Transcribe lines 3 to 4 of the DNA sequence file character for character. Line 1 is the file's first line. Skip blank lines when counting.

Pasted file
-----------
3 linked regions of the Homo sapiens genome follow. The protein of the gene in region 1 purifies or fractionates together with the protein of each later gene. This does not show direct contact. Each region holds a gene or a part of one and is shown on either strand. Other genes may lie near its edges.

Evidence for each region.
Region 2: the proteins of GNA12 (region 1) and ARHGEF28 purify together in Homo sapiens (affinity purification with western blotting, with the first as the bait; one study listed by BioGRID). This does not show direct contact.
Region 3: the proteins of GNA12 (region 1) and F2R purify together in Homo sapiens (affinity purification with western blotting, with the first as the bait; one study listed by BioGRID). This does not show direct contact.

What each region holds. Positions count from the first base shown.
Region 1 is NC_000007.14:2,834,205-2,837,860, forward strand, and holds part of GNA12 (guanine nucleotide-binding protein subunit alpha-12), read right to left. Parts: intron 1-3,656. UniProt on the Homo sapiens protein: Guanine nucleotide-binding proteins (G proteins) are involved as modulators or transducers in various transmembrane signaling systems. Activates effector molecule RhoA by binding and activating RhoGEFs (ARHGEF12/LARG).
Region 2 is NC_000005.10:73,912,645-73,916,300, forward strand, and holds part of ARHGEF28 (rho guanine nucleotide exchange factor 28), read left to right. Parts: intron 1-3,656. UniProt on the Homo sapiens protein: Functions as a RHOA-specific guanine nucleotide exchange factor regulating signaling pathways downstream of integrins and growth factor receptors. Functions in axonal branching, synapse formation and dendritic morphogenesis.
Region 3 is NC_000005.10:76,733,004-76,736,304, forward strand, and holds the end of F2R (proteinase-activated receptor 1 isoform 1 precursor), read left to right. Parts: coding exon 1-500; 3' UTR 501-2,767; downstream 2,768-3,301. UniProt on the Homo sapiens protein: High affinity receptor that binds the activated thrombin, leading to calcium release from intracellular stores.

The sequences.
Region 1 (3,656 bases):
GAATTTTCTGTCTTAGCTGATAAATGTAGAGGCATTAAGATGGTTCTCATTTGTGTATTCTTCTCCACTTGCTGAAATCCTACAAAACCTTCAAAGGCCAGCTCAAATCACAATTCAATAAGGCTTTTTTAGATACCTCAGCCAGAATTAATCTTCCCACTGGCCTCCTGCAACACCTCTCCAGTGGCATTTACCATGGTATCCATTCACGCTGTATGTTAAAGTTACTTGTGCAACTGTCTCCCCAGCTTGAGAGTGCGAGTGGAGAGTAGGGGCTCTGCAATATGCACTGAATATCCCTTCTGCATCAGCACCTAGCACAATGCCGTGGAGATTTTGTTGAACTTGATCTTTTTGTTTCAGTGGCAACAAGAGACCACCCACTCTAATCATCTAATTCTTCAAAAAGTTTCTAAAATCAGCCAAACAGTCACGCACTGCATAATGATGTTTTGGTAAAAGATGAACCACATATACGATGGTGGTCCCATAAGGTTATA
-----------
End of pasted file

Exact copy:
Region 2: the proteins of GNA12 (region 1) and ARHGEF28 purify together in Homo sapiens (affinity purification with western blotting, with the first as the bait; one study listed by BioGRID). This does not show direct contact.
Region 3: the proteins of GNA12 (region 1) and F2R purify together in Homo sapiens (affinity purification with western blotting, with the first as the bait; one study listed by BioGRID). This does not show direct contact.